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This story is featured in the 2018 Hunger Report: The Jobs Challenge
At a 2014 congressional hearing before the Budget Committee, Barbie Izquierdo, a single parent of two young children in Philadelphia, PA, explained the predicament that working low-wage jobs presents to parents like her.
“I was proud to be working, to have a place to go each day and bring a paycheck home to support my family. Getting a job, I hoped, meant more stability with an increased income."
But the job did not lead to more stability. Instead, her earnings pushed her and her children above the income eligibility limit for SNAP—leaving her with less money for food. “So, my kids and I were hungrier than ever,” she told the committee.
Barbie Izquierdo, who has experienced hunger while raising her two children, has testified on Capitol Hill and was featured in the 2013 documentary about hunger in America A Place at the Table.
Young children are more vulnerable than any other group to the damaging impacts of hunger, even for short periods.
Afghanistan would be considered likely to have high rates of hunger because at least two of the major causes of global hunger affect it—armed conflict and fragile governmental institutions.
Malnutrition is responsible for nearly half of all preventable deaths among children under 5. Every year, the world loses hundreds of thousands of young children and babies to hunger-related causes.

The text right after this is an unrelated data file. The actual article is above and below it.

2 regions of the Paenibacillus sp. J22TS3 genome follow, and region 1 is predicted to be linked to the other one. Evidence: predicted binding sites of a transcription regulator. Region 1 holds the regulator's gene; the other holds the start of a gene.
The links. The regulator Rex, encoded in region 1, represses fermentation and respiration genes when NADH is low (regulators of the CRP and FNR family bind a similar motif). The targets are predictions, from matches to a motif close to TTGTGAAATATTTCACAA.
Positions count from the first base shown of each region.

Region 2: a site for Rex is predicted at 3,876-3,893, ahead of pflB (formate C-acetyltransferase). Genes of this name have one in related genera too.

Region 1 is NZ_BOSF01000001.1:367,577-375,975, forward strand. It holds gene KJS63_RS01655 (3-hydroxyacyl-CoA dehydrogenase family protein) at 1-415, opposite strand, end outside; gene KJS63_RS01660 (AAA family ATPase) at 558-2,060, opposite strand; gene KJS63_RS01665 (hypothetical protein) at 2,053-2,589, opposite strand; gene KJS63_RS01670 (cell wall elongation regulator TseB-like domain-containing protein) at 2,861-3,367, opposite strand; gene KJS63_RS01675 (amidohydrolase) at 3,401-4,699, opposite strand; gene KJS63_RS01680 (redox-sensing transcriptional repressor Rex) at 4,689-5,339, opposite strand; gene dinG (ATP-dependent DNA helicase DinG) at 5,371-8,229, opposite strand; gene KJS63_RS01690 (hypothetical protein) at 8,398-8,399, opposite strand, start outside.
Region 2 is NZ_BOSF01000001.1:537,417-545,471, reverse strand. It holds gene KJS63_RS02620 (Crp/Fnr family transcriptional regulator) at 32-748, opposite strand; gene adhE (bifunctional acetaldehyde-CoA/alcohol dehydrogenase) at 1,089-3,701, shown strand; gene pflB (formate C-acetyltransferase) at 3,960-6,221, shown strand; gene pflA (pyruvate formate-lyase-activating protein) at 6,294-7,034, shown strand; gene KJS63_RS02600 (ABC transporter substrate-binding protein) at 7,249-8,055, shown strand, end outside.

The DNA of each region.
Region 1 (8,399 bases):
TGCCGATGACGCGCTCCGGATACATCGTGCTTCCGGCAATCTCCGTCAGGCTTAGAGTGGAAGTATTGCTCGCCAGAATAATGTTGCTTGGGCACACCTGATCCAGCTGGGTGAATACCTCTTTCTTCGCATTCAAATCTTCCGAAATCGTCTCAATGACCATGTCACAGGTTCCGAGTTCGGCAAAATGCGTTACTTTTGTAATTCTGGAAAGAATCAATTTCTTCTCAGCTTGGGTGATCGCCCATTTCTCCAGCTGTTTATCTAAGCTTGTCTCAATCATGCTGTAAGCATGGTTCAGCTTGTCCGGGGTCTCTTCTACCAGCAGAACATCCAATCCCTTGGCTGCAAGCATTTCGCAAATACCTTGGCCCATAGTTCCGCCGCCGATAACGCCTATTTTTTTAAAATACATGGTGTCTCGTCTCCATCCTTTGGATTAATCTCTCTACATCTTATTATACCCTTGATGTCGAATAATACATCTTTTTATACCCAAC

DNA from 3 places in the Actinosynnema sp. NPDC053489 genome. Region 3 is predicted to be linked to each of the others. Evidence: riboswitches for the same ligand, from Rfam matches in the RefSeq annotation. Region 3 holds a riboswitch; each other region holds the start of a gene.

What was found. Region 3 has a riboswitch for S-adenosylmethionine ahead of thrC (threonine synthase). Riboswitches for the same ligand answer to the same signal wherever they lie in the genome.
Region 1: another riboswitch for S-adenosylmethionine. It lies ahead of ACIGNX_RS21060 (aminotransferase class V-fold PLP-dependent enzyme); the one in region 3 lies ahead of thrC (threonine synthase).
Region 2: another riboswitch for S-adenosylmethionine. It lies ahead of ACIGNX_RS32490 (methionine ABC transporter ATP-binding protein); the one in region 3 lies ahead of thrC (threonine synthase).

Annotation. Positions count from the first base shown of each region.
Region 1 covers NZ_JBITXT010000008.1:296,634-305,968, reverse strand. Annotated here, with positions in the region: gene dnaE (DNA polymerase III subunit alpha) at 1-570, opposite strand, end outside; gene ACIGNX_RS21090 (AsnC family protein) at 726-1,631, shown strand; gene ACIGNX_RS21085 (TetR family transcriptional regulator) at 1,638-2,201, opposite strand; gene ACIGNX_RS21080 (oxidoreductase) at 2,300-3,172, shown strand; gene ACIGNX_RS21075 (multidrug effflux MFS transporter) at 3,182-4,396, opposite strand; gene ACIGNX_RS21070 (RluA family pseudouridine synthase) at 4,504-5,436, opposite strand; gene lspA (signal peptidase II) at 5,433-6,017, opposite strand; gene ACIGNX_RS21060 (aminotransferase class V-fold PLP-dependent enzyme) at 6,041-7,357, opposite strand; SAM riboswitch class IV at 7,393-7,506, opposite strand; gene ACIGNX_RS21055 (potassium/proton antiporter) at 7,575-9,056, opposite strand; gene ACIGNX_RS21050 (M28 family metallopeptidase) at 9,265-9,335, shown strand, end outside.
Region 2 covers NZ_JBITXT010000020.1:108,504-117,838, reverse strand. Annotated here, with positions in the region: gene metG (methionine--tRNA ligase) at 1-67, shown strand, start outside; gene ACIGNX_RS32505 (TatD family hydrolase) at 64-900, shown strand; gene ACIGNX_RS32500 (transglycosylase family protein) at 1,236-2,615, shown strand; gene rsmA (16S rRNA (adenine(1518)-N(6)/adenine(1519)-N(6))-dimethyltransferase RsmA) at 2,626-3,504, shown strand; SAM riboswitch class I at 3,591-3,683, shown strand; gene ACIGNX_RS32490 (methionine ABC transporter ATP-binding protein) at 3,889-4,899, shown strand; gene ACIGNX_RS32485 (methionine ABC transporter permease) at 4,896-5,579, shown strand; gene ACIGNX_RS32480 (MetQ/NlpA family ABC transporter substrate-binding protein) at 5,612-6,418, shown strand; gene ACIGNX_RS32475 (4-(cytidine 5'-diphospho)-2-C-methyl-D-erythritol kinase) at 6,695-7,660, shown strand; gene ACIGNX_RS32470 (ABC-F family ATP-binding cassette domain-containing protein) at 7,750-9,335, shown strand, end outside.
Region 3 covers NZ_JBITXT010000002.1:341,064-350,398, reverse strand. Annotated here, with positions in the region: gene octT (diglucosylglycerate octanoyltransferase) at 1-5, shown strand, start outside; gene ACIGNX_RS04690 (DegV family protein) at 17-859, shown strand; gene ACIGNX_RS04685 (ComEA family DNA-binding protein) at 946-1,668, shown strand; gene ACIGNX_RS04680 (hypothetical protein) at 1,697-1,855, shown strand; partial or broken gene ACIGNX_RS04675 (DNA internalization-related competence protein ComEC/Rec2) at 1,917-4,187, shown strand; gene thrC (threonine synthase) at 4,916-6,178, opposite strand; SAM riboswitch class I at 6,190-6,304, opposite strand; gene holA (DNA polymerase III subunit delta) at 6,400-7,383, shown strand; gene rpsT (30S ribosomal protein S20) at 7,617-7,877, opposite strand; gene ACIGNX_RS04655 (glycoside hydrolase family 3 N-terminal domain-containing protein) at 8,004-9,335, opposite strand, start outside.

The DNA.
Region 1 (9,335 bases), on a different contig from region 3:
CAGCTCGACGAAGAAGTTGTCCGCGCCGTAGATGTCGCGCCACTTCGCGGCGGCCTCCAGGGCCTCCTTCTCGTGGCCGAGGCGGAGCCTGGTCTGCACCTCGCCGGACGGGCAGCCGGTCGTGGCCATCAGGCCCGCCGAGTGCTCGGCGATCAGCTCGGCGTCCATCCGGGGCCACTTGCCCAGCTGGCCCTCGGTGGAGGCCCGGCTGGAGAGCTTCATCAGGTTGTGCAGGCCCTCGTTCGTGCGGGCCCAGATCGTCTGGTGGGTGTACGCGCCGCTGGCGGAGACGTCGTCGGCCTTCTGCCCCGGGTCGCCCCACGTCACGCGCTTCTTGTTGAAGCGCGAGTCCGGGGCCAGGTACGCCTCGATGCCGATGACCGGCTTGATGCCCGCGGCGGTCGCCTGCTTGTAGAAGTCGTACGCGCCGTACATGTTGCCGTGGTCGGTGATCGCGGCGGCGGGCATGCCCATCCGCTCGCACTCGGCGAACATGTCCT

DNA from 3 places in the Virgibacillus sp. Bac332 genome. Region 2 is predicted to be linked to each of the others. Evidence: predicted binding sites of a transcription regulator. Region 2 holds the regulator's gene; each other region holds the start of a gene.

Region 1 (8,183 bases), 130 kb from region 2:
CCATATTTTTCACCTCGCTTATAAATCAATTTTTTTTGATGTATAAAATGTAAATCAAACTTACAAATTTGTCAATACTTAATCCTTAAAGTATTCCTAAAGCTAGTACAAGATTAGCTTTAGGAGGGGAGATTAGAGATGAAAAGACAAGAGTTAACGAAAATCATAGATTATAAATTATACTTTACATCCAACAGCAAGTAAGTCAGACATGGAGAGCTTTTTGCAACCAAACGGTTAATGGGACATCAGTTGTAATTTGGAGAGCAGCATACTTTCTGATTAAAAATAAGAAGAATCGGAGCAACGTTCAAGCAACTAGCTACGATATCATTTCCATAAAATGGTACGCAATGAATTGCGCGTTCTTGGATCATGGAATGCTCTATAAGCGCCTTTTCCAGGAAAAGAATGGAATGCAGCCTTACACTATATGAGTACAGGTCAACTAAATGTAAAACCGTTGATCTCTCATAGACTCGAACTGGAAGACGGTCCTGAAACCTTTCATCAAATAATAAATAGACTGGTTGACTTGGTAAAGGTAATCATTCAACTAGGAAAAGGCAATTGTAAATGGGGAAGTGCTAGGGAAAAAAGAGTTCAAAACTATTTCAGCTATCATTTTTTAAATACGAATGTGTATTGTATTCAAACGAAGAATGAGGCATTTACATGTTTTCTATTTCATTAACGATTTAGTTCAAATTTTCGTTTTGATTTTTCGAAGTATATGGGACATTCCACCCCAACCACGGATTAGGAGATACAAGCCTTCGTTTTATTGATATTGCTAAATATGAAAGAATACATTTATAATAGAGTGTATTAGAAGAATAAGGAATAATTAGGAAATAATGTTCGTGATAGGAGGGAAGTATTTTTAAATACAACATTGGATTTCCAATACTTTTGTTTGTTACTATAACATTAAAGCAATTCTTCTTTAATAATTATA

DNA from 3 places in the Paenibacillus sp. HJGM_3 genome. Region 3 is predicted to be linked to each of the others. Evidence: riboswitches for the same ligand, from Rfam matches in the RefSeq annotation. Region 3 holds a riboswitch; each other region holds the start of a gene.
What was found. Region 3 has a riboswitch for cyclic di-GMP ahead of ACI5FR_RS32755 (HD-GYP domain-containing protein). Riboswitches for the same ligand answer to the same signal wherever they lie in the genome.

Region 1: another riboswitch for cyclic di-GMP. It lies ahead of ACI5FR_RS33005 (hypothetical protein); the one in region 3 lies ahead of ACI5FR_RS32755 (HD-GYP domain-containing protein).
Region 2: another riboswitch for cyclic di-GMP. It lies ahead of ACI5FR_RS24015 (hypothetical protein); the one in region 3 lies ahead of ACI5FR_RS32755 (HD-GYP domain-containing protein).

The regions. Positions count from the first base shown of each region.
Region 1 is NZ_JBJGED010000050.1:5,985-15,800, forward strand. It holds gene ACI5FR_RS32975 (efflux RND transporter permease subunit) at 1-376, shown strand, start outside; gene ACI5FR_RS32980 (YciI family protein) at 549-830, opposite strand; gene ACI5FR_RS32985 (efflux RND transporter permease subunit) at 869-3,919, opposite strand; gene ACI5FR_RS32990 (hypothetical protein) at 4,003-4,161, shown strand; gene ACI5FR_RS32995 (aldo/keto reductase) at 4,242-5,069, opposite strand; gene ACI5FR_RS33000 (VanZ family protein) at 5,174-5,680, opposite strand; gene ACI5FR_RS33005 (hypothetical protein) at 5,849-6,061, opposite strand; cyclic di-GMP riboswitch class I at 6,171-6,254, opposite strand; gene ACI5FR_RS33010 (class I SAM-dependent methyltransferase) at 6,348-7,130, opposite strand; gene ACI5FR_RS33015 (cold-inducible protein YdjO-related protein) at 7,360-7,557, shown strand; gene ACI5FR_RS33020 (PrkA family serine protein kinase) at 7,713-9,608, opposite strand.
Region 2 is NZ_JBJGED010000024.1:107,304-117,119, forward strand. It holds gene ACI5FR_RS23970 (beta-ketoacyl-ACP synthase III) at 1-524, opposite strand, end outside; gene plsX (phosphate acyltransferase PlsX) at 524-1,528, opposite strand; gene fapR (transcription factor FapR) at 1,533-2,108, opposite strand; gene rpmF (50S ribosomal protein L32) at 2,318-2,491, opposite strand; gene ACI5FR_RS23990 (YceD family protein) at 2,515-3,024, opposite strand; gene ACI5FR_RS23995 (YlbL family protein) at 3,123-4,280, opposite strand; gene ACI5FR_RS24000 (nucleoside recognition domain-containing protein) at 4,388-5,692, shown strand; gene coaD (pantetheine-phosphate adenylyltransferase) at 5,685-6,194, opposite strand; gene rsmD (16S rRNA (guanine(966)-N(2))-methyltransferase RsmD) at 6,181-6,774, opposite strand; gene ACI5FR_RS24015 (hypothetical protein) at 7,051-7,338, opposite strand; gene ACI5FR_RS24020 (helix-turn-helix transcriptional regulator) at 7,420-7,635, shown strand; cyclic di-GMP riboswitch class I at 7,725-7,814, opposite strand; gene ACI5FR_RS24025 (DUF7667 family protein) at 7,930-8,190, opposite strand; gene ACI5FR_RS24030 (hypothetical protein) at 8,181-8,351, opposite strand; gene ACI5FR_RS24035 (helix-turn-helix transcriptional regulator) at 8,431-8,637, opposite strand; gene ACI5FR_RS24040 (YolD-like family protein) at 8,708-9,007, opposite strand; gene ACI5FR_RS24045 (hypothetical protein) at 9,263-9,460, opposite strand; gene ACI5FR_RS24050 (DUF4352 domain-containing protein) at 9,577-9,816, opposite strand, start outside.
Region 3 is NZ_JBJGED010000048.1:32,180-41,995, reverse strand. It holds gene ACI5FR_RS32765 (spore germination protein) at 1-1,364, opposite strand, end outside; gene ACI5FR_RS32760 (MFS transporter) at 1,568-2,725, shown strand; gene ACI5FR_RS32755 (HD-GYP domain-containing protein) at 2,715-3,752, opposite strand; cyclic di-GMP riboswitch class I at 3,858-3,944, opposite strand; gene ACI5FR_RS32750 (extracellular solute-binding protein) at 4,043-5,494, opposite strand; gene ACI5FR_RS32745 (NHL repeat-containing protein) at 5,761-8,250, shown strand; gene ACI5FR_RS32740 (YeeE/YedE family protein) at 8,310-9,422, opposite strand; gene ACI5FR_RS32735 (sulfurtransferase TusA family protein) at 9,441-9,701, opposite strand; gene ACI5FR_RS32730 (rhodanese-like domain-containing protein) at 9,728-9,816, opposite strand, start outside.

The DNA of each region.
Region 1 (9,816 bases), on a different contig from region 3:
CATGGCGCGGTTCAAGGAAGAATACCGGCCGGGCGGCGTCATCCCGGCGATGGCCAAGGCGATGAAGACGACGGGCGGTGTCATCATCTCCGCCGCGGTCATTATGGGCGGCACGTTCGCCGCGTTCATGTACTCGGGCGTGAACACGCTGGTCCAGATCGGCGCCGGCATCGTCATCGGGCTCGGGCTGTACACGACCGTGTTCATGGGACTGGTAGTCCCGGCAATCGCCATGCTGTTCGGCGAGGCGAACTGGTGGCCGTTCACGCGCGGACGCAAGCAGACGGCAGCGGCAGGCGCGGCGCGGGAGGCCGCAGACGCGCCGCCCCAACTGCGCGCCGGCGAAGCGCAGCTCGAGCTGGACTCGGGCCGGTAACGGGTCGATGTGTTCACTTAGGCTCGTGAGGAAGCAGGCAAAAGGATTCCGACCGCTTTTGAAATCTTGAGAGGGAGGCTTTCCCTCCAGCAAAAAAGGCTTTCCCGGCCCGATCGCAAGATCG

Bread for the World is calling on the Biden-Harris administration and Congress to build a better 1,000-Days infrastructure in the United States.
“As you therefore have received Christ Jesus the Lord, continue to live your lives in him, rooted and built up in him and established in faith.” These words from Colossians 2:6 remind us of the faith that is active in love for our neighbors.
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The Supplemental Nutrition Assistance Program (SNAP) is designed to respond to changes in need, making it well suited to respond to crises such as the COVID-19 pandemic.
Bread for the World and its partners are asking Congress to provide $200 million for global nutrition.
In 2017, 11.8 percent of households in the U.S.—40 million people—were food-insecure, meaning that they were unsure at some point during the year about how they would provide for their next meal.